Three on one. Spirit’s seamless thread of mystery. I have often thought that if I could just discover where one strand left off and another began, I could understand it all. As it is, I understand little, yet somehow I know.

I set the plant into a slightly larger pot. Not too large; we must not overwhelm but encourage. So too, I must not take on the world but simply each task before me. Now I add rich potting soil. Water. Slowly I take the plant to a shady spot for a day so that it can become adjusted to its new environment. But even at this moment, the stem seems straighter, the leaves uplifted.

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Checkpoint

Tom is a road trip type of guy. Nothing makes my man happier than the idea of sitting in a car for hours upon end.  I, however, am not. And so, I have come to value “checkpoints” along the route. You know… rest stops, tourist sites, restaurants, shopping, major towns… that give me an idea that I have traveled “X” amount of time, and I have “X” amount of time left.  It’s my little way of checking in: I know where I’m going, and I’m on the right path.

Which gets me thinking about the “checkpoints” God gives us in life.  At checkpoints on the road, you tend to stop, refuel, and throw out the trash. I think life checkpoints are the same way.

Tomorrow, I hit a personal checkpoint. I turn 27. My whole life, I’ve thought of 27 as a turning point. Not 30, not 40. Twenty. Seven.

As I hit this personal milestone, I’m evaluating more than I usually do. What am I happy with, and what needs to go? I’m thanking Jesus for the foundation that He’s laid under my feet, but I’m also aware that the next portion of my life is going to test that foundation more than ever.  So, at this checkpoint, I’m examining my feet, and making sure they are securely grounded. And I’m boldly asking for fuel to fire me for the things that I know I’m supposed to journey towards. This one is a little hard for me to do (I hate asking for anything for myself). Today, however, I read something in Oswald Chambers’ My Utmost for His Highest that really challenged me. He asked: “Am (I) thirsty, or smugly indifferent, –so satisfied with (my) experience that (I) want nothing more from God?” And so, I’m thinking about what I want.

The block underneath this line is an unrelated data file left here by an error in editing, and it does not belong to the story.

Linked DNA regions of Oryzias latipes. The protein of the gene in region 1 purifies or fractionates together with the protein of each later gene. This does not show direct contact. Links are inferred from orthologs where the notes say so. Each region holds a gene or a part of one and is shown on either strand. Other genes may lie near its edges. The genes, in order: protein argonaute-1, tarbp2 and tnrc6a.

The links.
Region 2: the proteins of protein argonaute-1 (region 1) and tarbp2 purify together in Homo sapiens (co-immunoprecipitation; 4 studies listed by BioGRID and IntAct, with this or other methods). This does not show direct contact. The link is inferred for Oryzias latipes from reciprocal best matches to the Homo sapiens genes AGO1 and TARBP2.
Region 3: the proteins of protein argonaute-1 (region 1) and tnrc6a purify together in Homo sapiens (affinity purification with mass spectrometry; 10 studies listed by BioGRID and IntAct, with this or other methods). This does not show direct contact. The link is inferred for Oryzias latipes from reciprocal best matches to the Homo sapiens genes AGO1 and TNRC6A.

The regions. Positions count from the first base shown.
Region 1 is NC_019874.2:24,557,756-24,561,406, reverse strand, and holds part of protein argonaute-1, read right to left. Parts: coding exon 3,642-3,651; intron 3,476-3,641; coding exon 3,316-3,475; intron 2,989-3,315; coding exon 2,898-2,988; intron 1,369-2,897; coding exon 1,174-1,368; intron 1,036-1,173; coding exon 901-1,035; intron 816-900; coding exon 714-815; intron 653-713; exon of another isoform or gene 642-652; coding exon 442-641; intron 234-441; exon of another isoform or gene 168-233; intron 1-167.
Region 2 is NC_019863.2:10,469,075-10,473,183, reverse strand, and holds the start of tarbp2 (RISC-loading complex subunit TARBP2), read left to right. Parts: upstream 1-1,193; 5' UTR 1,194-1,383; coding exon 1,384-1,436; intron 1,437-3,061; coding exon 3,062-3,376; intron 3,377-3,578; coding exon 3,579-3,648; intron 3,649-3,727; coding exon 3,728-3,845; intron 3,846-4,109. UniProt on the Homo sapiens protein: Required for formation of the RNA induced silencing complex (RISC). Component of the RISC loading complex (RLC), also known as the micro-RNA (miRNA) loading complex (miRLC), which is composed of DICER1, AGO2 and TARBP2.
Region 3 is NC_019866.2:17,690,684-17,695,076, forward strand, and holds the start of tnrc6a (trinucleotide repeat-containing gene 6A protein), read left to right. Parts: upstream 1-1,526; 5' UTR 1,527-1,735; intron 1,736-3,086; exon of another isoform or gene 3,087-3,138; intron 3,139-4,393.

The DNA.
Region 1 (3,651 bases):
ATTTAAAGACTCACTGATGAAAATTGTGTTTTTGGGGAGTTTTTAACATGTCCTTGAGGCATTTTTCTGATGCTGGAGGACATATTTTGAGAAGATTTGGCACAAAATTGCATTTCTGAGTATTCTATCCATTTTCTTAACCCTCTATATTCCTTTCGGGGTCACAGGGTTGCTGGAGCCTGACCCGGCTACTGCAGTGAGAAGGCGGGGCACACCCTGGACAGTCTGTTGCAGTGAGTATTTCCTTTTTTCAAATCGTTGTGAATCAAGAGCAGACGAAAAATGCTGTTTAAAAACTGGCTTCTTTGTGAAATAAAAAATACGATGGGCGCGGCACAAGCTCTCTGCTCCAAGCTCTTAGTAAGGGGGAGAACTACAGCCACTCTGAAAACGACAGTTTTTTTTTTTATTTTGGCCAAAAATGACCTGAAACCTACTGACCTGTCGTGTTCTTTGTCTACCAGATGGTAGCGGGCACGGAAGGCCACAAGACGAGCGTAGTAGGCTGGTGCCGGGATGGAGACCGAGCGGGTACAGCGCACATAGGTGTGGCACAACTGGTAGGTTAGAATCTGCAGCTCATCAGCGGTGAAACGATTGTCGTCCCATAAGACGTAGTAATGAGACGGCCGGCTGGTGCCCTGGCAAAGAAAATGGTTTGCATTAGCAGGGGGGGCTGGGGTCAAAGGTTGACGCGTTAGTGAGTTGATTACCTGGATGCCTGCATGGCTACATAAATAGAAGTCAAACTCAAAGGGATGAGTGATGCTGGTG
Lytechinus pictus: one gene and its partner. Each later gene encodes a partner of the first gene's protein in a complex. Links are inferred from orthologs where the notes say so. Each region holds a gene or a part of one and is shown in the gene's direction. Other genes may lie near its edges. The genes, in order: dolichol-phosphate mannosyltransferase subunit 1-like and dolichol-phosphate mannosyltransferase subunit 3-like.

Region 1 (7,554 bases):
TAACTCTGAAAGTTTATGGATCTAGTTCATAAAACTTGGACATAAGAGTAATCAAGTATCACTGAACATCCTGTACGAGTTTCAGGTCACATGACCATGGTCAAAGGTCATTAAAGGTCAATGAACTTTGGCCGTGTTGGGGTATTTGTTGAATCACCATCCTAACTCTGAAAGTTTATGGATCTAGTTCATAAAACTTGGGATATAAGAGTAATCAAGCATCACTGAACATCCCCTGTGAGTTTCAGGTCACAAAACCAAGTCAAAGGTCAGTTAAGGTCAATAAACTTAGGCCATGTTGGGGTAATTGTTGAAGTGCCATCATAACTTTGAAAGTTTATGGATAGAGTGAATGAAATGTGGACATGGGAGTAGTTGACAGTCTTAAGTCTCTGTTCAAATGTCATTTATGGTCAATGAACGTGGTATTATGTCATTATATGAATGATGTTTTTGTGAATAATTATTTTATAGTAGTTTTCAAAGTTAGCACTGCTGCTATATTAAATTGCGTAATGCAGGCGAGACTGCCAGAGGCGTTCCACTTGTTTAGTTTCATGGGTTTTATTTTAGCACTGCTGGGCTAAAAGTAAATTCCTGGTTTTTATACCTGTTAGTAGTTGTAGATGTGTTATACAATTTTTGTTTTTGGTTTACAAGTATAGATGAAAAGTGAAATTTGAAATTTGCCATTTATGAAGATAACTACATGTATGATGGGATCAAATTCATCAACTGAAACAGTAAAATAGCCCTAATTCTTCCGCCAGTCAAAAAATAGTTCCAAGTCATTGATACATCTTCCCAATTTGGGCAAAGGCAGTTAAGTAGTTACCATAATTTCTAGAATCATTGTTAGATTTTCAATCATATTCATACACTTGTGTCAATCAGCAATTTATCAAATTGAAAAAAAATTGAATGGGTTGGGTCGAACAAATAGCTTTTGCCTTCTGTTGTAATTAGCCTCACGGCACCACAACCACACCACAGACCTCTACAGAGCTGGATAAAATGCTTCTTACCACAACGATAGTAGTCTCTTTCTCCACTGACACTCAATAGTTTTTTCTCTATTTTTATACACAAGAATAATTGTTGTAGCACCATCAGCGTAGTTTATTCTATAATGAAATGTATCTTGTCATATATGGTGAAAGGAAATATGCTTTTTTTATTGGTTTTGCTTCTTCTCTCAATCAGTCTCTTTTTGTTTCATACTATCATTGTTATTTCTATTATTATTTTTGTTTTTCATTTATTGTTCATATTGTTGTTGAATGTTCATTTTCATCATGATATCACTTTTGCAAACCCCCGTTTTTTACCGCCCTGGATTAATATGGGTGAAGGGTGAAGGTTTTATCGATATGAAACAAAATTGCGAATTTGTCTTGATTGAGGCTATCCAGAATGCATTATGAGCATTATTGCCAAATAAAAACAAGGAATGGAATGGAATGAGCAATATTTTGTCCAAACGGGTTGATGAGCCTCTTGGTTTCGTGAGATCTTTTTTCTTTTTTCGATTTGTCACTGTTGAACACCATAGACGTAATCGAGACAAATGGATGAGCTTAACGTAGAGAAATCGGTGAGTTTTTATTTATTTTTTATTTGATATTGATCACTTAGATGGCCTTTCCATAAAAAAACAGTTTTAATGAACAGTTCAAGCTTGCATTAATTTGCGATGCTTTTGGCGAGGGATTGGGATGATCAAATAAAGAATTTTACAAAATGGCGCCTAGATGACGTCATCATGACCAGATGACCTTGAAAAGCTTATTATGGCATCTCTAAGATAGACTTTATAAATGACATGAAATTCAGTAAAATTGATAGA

I explained this to Tom last night in slightly different terms. He was asking me how I thought my birthday was going to go on Thursday. “What am I excited about? ”

“I think I’ve wanted some things in me to die for a long time, and I think God’s going to let them die.” I was patting myself on the back when he questioned me back,

“What do you want to die the most?”

Oh. Oh. Now that was the question. Because every time we stop. Every time we rest. Every time we reflect, God gives us the opportunity to ask for things that will allow us to live, but He also invites us to ask for the things that need to die. And He asks us what we want the most.

I wish I can tell you what that birthday wish to my heavenly Father will be. I don’t…yet.  But I’m getting closer. And when I go for my morning prayer tomorrow, I’m sure I’ll have the answer to what I want to simply walk on. Because eventually, the path leads to home. But in the meantime, I enjoy traveling with a God who can help me stop, reevaluate, check the route, refuel, and throw out the trash. Checkpoint? You betcha.

The Hunt is On

Recently, Tom and I visited the Brookfield Zoo with one of our favorite couples. Being sans kids, I was able to stop and read different information. It was at the home of my favorite animal, the wolf, that something popped out at me. A sign related that to be successful hunters, wolves must be fit, smart, fast, and bold. There was a lesson, and a bit of conviction, in that for me as a follower of Jesus.

We know that our battle is not against flesh and blood, but against the rulers, against the authorities, against the powers of this dark world and against the spiritual forces of evil in the heavenly realms. (Ephesians 6:12) But have we ever stopped to think what a warrior (or for us woman, a warrior princess) needs?